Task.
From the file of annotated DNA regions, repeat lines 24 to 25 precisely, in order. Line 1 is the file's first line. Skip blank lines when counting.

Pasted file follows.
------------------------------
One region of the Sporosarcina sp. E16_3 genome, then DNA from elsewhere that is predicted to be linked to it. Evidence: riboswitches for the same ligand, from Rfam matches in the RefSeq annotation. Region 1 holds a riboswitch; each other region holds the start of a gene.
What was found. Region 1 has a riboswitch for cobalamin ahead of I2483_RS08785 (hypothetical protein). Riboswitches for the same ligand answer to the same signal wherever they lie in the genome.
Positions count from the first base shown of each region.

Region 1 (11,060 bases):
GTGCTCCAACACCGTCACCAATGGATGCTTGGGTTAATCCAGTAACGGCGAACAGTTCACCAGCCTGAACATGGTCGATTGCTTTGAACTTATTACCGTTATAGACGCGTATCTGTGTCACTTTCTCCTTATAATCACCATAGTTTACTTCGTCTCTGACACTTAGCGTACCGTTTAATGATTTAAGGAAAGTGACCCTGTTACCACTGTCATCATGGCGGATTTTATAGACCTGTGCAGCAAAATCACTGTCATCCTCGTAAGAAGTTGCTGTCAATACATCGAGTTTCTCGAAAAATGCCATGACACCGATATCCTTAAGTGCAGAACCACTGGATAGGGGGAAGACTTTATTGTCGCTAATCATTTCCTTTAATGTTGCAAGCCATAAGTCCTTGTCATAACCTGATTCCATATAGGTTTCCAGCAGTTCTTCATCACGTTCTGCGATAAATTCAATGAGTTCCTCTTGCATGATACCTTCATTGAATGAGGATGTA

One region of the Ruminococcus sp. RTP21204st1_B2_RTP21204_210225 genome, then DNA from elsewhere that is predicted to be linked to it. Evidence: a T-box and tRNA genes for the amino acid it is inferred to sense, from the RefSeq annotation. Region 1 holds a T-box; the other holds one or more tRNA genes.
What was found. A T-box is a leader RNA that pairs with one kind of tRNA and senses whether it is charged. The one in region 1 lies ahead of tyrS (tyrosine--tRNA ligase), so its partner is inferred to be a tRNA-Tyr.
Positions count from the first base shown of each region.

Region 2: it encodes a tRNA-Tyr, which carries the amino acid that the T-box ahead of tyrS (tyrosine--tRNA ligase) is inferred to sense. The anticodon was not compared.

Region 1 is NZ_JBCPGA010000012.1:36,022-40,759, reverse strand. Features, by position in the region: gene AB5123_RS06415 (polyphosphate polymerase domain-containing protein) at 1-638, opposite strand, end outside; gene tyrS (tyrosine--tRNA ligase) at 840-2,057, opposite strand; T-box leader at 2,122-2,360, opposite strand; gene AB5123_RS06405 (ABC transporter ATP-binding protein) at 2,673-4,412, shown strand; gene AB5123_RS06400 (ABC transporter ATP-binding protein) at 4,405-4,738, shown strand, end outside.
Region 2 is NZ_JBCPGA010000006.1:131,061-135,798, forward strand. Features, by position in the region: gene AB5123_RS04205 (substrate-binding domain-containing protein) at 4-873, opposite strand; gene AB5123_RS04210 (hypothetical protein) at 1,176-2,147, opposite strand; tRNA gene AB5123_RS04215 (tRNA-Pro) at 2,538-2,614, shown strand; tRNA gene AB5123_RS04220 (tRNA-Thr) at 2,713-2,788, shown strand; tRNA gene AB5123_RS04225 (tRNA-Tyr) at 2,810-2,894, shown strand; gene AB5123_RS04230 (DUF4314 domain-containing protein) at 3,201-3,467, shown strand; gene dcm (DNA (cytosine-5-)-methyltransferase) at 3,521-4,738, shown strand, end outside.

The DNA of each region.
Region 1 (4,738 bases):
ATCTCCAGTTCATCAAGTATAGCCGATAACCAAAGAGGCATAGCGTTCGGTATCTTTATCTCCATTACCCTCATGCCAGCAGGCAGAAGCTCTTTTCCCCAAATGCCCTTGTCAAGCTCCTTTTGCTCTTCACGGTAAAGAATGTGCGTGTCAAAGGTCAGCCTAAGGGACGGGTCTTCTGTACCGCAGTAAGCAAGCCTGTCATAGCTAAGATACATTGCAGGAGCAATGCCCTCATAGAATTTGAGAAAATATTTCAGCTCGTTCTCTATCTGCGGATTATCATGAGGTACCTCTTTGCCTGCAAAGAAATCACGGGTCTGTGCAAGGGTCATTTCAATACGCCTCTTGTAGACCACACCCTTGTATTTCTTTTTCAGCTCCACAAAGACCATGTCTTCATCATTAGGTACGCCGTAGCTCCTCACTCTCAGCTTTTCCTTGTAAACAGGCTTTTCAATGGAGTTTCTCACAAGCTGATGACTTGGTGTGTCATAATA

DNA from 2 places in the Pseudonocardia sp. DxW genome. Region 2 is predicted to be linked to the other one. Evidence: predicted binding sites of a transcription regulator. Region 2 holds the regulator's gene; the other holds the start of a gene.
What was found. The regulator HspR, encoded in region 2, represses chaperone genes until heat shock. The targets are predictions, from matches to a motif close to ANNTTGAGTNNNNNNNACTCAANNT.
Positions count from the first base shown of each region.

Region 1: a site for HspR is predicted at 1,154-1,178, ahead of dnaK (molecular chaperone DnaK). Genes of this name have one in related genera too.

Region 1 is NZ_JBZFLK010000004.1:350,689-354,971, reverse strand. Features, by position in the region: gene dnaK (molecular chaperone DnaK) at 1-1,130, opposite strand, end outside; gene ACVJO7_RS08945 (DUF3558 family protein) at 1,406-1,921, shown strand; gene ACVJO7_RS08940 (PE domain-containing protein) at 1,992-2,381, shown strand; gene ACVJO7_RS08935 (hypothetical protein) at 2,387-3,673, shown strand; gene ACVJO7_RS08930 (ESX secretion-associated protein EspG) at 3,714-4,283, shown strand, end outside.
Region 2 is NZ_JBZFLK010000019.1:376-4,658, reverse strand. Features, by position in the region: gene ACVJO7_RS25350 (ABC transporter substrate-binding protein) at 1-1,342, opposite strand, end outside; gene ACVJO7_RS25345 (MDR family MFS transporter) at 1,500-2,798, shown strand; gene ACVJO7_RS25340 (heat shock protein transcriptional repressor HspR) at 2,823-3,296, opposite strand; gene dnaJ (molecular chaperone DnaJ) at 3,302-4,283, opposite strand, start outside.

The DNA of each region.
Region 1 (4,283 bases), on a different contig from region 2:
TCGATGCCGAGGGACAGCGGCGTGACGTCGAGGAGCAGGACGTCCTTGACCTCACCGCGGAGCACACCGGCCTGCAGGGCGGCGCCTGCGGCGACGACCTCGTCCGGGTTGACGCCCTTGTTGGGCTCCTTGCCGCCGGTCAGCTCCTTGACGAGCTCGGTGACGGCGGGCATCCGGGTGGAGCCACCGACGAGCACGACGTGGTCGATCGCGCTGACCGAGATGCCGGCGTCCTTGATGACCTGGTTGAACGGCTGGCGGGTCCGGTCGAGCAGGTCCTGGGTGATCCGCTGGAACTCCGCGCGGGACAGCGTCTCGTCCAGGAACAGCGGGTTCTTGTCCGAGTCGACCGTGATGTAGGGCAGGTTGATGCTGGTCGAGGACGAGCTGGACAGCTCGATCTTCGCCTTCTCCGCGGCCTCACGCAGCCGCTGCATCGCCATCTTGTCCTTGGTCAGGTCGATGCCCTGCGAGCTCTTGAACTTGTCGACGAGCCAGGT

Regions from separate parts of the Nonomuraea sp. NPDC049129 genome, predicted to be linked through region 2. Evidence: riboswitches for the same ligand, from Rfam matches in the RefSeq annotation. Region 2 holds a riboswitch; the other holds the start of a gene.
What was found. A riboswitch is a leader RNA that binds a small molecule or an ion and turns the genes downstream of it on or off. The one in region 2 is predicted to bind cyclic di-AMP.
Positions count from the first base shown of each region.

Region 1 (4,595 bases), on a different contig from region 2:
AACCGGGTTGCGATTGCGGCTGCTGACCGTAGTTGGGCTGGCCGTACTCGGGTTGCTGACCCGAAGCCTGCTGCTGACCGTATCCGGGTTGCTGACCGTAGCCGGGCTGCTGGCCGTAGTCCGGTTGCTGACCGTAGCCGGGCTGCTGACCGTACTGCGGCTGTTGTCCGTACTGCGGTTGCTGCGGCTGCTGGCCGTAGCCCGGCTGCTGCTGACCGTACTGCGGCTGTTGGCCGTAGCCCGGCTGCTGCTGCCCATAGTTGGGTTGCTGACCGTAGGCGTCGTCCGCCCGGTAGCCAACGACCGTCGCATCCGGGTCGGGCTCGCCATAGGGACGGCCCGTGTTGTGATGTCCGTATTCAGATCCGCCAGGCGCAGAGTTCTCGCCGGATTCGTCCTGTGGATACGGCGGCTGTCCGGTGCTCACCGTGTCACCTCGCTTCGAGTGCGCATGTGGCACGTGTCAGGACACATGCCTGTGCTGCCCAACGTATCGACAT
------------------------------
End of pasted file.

Regions from separate parts of the Nonomuraea sp. NPDC049129 genome, predicted to be linked through region 2. Evidence: riboswitches for the same ligand, from Rfam matches in the RefSeq annotation. Region 2 holds a riboswitch; the other holds the start of a gene.
What was found. A riboswitch is a leader RNA that binds a small molecule or an ion and turns the genes downstream of it on or off. The one in region 2 is predicted to bind cyclic di-AMP.